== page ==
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  • Will Win10 1803 be called (yuck!) Spring Creators Update (/yuck!)?

    Posted on March 8th, 2018 at 07:41 woody Comment on the AskWoody Lounge

    WalkingCat (@h0x0d) asked someone with a copy of the next-next version of Win10 (the Skip Ahead build 17618, presumably leading to version 1809) to run a PowerShell command that lists VMHost supported versions.

    The result isn’t going to make any Windows fans happy.

    The last listed version is “Microsoft Windows 10 Spring Creators Update/Server 1803.”

    Pardon me while I try to keep my breakfast down.

  • Keizer: Looks like the next Windows 10, version 1803, will arrive April 3 or 10

    Posted on February 16th, 2018 at 12:06 woody Comment on the AskWoody Lounge

    That matches with what I’ve heard – and have been hearing for quite some time.

    Good overview of Insider and Skip Ahead, Gregg Keizer at Computerworld.

    P.S. There’s still no official name for the version, far as I know. “Windows 10 Spring Creators Update” doesn’t work, because version 1703 was in the North American Spring, and it was a “Creators Update.” I still say “Win10 Spring forward after Fall back Creators Update” would work. What do you think?

  • New, improved privacy in Win10 1803 may not be what you think

    Posted on January 31st, 2018 at 05:32 woody Comment on the AskWoody Lounge

    I’ve been reading the wave of mainstream articles that followed Marisa Rogers’s publication last week of an official Microsoft notice about new privacy features in the next version of Windows.

    Being the skeptic that I am, the articles sounded to me like Microsoft Press Releases bouncing around the blogosphere — long on accolades, short on real-world experience. Sadly, we’re seeing a whole lot of “reporting” like that these days.

    So it heartens me to see a hard-boiled look at the new feature, from my old friend Preston Gralla. In his Computerworld opinion piece Don’t believe Microsoft’s latest privacy hype, Gralla hit it right on the nose:

    Microsoft got plenty of kudos for the new tool. For the company, that was mission accomplished. But it was anything but that for users. The Diagnostic Data Viewer is a tool that only a programmer could love — or understand. Mere mortals, and even plenty of programmers, will be baffled by it, and they won’t gain the slightest understanding of what data Microsoft gathers about them.

    His conclusion:

    Microsoft should change this. It should release a simple-to-use tool that shows in granular detail and in plain English exactly what diagnostic information is being sent to Microsoft. People should then be allowed to opt in or out for every type of diagnostic information that is sent. And everyone should be able to do that, not just those who have a specific version of Windows 10.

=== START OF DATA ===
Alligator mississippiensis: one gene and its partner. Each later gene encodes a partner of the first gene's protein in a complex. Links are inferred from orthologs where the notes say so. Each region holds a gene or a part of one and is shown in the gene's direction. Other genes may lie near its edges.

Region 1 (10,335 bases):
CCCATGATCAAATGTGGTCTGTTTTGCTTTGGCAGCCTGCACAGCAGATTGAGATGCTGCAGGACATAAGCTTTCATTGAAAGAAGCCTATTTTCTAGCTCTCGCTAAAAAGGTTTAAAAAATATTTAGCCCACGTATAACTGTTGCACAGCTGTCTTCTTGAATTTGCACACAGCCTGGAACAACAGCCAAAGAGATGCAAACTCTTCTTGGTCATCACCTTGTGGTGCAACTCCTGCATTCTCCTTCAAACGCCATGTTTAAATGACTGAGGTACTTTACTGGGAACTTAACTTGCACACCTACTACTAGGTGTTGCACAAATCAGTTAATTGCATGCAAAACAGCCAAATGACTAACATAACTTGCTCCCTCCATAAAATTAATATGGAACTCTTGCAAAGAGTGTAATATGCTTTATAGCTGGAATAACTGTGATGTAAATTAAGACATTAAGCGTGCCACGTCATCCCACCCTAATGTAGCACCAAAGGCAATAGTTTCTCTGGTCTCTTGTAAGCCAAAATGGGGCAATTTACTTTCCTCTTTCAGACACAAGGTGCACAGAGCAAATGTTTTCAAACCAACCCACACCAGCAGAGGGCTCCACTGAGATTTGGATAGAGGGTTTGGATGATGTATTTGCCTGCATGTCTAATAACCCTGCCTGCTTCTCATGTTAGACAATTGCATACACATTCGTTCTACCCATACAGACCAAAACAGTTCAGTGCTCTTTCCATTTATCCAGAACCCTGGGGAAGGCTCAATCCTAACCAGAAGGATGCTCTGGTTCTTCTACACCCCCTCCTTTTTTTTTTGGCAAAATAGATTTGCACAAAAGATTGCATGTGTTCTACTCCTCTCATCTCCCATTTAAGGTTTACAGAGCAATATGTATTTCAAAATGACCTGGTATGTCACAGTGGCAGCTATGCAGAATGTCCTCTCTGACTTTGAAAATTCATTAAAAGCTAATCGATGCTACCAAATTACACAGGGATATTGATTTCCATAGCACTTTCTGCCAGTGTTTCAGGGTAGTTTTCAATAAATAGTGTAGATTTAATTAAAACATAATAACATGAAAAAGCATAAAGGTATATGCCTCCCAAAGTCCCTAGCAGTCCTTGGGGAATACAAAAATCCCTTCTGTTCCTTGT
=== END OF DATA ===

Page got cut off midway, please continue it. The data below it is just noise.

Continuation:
With the EU apparently poised to do some real privacy protection — I’m not talking about the glossy installation switches in Win10 1703 and later, which are all hat and no cattle — the topic’s going to get heated in the next few months.

    If you want to know the real, nitty-gritty story on Win10 privacy — which settings do what, and how it all fits together — take a look at Martin Brinkmann’s The Complete Windows 10 Privacy Guide: Windows 10 Fall Creators Update version. I have a link to it over on the right side of this page.

    That’s the meat. Don’t settle for the sizzle.

  • Report: Windows 10 Fall Creators Update has hit RTM

    Posted on October 3rd, 2017 at 07:36 woody Comment on the AskWoody Lounge

    Yeah, it’s full of bugs. But according to a report from Zac Bowden at Windows Central (who has an uncanny reputation for getting this stuff right), the build of Win10 version 1709 that Microsoft released yesterday – 16299.15 – is “the” build that manufacturers will put on new PCs.

    In traditional parlance, it hit RTM.

    The version that’ll be released on October 17 – the official release date – will be quite different from 16299.15. As we’ve seen in the past, MS will issue one or two or three more cumulative updates for 16299.15 before the official release date. Thus, the version folks outside the beta program will see will be 16299.something, where something > 15.

    In the next few weeks, those of you beta testing (in the Windows Insider program) will given instructions for either jumping out of the beta cycle with version 1709, or continuing to the “Skip Ahead” (gawd, what a lousy name) beta builds of Redstone 4, version 1803.

    At least, it’ll be known as 1803, assuming Microsoft continues both its release pace and its naming scheme.